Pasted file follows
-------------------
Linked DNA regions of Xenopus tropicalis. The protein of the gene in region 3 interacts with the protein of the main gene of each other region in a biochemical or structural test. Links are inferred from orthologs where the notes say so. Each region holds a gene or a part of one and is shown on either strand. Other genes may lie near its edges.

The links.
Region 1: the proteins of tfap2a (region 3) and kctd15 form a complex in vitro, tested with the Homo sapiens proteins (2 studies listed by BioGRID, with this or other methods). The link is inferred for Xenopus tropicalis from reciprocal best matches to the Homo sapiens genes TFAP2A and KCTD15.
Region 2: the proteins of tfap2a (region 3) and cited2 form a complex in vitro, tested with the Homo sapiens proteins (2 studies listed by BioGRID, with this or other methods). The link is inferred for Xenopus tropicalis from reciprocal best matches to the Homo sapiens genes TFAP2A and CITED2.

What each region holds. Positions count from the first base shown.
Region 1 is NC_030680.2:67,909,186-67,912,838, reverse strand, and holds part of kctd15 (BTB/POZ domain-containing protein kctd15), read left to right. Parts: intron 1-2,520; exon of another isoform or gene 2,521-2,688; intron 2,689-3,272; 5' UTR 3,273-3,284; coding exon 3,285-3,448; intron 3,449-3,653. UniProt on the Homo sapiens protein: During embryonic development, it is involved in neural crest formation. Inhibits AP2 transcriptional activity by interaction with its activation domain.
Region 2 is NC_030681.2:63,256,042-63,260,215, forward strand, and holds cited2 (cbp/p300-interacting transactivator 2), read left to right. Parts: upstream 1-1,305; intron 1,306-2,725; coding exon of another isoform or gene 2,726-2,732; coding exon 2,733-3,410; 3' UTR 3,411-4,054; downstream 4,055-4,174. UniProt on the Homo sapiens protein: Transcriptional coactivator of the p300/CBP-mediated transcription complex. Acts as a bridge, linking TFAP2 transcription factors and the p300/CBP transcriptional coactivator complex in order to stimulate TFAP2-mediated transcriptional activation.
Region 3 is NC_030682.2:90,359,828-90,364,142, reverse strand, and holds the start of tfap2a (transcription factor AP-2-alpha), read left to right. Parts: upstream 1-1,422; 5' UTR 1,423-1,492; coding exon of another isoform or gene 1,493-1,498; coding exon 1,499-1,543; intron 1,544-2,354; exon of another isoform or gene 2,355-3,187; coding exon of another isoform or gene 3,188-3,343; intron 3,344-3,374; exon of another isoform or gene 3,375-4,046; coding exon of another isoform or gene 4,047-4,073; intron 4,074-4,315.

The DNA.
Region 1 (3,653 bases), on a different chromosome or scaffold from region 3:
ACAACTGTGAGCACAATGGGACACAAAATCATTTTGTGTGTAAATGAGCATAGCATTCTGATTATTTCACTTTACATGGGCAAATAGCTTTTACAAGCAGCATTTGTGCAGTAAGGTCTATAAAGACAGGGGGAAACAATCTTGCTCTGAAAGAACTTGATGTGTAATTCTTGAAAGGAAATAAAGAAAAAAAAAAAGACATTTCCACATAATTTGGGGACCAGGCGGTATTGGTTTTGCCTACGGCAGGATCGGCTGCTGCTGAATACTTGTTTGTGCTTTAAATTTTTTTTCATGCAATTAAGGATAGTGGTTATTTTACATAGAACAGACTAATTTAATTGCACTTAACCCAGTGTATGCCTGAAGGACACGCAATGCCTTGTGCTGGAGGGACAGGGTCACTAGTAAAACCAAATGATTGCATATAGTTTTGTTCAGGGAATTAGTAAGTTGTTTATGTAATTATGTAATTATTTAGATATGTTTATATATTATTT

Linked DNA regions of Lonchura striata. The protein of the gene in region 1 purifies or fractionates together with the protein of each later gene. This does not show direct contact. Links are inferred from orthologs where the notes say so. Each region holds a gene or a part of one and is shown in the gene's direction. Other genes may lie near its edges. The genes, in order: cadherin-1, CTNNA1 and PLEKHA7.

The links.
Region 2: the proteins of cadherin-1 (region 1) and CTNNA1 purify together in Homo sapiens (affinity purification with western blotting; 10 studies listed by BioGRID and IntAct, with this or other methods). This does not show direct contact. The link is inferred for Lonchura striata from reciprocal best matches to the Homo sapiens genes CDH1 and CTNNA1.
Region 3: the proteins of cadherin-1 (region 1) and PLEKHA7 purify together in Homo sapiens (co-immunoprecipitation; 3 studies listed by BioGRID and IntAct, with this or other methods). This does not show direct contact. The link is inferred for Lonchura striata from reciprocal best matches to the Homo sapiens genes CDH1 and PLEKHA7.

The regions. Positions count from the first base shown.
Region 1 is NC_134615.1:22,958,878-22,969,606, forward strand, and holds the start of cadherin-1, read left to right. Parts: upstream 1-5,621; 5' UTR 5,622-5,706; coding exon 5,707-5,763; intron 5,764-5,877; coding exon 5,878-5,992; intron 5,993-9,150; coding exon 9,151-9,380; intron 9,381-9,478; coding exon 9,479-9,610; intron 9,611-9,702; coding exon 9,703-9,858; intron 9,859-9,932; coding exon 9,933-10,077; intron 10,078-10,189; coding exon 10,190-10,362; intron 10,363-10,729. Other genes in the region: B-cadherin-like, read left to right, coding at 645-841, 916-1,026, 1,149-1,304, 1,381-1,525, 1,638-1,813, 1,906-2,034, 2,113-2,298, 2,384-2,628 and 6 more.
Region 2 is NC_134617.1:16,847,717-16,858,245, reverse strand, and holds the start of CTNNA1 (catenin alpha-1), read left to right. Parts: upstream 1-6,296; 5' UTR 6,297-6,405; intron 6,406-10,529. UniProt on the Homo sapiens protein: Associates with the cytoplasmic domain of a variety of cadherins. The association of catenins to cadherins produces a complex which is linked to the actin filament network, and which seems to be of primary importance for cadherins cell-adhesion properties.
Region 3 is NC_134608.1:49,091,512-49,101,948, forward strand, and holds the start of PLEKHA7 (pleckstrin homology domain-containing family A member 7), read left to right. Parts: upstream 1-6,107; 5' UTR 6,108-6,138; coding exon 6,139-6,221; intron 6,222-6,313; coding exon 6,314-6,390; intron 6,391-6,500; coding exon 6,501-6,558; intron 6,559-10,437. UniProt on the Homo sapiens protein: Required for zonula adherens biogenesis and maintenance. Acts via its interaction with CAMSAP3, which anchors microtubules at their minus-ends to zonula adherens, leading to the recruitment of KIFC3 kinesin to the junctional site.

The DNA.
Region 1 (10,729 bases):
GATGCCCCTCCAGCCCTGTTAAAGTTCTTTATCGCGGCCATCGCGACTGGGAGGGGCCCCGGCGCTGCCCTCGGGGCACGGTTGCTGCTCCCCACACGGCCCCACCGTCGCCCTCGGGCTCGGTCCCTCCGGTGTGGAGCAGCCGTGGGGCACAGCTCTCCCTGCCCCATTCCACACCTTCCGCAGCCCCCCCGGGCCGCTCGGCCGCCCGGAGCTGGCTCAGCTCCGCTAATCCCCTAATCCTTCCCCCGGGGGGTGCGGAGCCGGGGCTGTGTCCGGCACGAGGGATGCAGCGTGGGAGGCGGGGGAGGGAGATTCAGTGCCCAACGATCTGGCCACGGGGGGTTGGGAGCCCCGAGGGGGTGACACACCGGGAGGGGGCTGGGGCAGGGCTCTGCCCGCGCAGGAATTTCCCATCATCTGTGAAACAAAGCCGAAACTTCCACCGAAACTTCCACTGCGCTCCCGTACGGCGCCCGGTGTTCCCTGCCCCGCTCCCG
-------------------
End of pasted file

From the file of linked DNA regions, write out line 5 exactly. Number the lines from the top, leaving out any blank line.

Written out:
What each region holds. Positions count from the first base shown.